4 min read

We are shaped by our life experiences, and my most impactful life experience occurred when I was a year old. My five-year-old brother, [name of brother], drowned in a neighborhood pool, lacing my childhood experiences with sorrow. I remember the grief that lingered within my family and my feelings of wanting to comfort them, especially my father. When he came home from his long days of work, I would climb up beside him at the kitchen table and pat his back, hoping to relieve his despair. Growing up in a tightly knit, first-generation Greek American household strengthened my family as we worked through our sadness, and this tragedy made me acutely aware that nothing should be taken for granted.

It was not just the pain that I shared with my father; it was our passion for teeth. When I was six years old, I was thrilled to share with him that my first primary tooth was loose. It was fascinating to watch him cut and knot a piece of floss around that tooth. Holding my hand in his, together we pulled out my first central incisor. The exhilaration from pulling my tooth, hearing the crack, and stroking my tongue against the hollow space in my gum sparked my interest in teeth. I went on to pull the rest of my primary teeth, on my own; it came naturally to me. Next, I moved on to extracting all of my younger sister's loose teeth. By third grade, my peers were asking me to pull their loose teeth, and I was conducting my "practice" in the school restroom. More importantly, I cherished how my peers not only trusted my skills but relied upon my ability to comfort them.

During our Greek Easter meal, it is tradition to serve an entire roasted lamb. For years after dinner when my family left the table, I would linger to crack open the lamb jaw, pull out the teeth, bleach them, and study the herbivorous oral anatomy, comparing it to my own omnivorous one. By the time I was twelve years old, it was apparent I was ready to broaden my experiences. My dad and his associates invited me to shadow and assist in their dental practices. I observed my father not only build his practice but his genuine relationships with his patients.

The importance of the dentist and patient relationship became even clearer during my time volunteering as a dental assistant at the [name of clinic] which provides dental care for the hospital's patients including those in the Cancer Care Unit. There, I came in contact with a diverse patient population, most whose cancer had impacted their oral health. Our smile, our mouth, is one of the first things that people notice about us. When chemotherapy takes away a person's hair, its impact can be remedied with a wig. However, the effect of the disease on a person's face and mouth also affects self-esteem and requires a remedy. I observed the dentists working to find the best treatment options for their patients while being considerate of their financial situations. Being trilingual in English, Greek, and Spanish, I was able to provide emotional support for many of these patients. Watching their smiles and self-confidence return further ignited my passion for dentistry.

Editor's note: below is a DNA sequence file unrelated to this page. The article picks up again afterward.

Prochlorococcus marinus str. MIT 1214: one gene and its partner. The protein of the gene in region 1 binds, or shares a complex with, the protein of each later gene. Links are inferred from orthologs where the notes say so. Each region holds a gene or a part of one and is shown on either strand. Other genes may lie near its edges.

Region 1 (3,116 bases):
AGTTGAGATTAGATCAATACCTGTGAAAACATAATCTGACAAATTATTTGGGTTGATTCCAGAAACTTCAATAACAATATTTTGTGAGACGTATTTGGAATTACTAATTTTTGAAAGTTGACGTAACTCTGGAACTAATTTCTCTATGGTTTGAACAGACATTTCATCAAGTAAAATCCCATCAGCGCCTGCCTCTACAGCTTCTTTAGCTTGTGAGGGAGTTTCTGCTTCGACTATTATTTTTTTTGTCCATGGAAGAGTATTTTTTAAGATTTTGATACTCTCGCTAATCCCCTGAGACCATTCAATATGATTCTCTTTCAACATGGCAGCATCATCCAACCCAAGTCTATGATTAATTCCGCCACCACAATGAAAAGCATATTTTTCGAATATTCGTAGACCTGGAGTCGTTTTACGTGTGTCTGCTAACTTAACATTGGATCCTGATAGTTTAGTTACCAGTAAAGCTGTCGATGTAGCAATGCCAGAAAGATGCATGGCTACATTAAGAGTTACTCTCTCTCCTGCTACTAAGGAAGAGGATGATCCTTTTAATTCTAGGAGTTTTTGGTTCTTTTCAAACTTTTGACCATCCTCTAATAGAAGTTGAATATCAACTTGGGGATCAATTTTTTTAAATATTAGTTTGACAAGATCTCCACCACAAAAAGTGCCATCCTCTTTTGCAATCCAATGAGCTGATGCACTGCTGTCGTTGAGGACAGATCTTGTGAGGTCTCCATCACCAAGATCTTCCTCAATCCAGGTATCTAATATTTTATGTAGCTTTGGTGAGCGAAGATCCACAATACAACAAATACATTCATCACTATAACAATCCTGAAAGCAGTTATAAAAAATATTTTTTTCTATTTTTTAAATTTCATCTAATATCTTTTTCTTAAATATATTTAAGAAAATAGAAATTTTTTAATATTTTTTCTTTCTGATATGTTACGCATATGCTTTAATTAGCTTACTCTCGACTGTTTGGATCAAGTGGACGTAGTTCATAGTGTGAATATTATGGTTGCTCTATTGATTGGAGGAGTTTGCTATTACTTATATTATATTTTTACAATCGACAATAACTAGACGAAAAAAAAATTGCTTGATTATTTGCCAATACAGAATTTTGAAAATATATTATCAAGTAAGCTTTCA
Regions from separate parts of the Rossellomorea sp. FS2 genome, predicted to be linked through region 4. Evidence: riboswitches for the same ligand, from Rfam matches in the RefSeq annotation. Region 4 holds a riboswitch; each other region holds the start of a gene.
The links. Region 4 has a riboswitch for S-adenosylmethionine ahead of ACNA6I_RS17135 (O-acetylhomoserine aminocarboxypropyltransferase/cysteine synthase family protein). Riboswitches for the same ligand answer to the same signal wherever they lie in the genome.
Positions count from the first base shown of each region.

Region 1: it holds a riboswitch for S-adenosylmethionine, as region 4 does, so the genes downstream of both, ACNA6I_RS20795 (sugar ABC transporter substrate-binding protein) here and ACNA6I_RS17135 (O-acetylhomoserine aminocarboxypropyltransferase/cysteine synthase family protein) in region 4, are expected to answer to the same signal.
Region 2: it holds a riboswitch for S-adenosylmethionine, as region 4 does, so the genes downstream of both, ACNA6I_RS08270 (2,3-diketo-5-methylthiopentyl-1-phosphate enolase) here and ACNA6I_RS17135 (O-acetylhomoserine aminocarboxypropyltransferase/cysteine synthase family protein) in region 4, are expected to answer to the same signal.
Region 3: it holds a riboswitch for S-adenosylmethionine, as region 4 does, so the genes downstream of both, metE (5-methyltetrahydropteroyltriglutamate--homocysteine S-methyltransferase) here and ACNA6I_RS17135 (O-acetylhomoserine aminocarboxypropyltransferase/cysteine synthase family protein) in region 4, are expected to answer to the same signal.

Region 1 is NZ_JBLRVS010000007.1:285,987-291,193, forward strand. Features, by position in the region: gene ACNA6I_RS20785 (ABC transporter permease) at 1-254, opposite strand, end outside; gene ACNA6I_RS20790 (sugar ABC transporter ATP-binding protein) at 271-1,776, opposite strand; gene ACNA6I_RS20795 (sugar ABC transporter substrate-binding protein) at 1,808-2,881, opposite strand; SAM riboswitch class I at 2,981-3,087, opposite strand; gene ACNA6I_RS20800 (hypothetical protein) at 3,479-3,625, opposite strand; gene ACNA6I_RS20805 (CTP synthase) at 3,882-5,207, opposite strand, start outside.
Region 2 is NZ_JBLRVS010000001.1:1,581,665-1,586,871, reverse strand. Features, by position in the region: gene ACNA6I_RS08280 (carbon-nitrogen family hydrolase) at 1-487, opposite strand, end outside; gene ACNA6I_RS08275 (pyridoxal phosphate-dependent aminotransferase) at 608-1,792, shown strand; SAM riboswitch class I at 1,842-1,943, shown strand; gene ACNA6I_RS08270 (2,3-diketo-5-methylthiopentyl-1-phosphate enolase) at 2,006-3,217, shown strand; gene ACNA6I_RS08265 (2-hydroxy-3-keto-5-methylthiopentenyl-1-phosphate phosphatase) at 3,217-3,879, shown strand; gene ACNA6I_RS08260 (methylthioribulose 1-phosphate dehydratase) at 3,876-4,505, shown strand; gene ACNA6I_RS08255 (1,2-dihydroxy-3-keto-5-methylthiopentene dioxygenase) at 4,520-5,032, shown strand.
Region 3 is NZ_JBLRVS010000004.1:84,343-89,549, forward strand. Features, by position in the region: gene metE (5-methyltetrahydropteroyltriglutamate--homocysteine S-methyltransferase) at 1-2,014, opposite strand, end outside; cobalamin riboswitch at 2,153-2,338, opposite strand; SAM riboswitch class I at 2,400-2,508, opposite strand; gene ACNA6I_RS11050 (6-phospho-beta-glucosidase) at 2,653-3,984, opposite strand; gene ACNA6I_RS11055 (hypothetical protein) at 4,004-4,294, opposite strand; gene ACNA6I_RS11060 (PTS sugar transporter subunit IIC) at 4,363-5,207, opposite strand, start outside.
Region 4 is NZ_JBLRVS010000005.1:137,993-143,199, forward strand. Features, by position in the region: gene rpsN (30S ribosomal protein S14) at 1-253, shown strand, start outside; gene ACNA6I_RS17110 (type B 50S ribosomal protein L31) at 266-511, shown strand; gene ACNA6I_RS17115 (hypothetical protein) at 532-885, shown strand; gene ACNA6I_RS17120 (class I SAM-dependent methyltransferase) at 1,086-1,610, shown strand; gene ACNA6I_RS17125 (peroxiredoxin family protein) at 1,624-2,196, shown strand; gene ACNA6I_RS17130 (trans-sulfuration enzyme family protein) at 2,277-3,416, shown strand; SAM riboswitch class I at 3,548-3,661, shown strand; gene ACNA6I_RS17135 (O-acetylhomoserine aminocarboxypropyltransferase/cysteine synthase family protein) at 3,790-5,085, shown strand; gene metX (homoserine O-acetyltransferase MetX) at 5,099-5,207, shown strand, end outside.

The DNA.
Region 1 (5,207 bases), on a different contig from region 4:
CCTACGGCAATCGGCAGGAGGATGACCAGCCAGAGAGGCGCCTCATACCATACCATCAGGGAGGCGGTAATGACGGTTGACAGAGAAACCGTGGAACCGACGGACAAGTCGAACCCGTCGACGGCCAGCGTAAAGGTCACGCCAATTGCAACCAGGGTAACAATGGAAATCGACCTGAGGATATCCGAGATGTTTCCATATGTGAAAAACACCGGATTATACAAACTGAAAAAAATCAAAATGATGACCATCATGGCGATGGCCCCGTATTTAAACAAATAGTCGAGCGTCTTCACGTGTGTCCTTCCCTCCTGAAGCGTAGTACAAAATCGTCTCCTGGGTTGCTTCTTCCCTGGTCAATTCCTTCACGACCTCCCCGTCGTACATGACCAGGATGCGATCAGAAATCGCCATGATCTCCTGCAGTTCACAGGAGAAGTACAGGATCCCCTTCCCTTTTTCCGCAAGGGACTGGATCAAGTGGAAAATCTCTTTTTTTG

Being a first-generation Greek American has given me perspective on my Greek American life. Working as a translator for the Physical Therapy Department at the [name of nursing home] allowed me to immerse myself in my culture and to further appreciate the importance of communication in providing excellent care. Many of the residents have little to no family and crave companionship. As I reflect back on my most fulfilling experiences, I realize it is interpersonal connections that bring me the most fulfillment. Just as I sought to ease my father's pain following my brother's death, I watched my father, other practitioners, and even myself at the dental practice, hospital, and nursing home provide comfort through sincere listening and conversation.

As I embark on the next steps of this journey, it is my goal never to lose sight of the patients' worthy of oral and emotional care. The pivotal moments in my life have developed my two passions, people and dentistry. Loss can create great pain, but it may also gift us with great strength and compassion. I have come to learn that both of these passions are equally important to me, and it is essential not to compromise one for the other. I strive to brand my future profession by mastering the science of dentistry and the art of creating a trusting patient environment.

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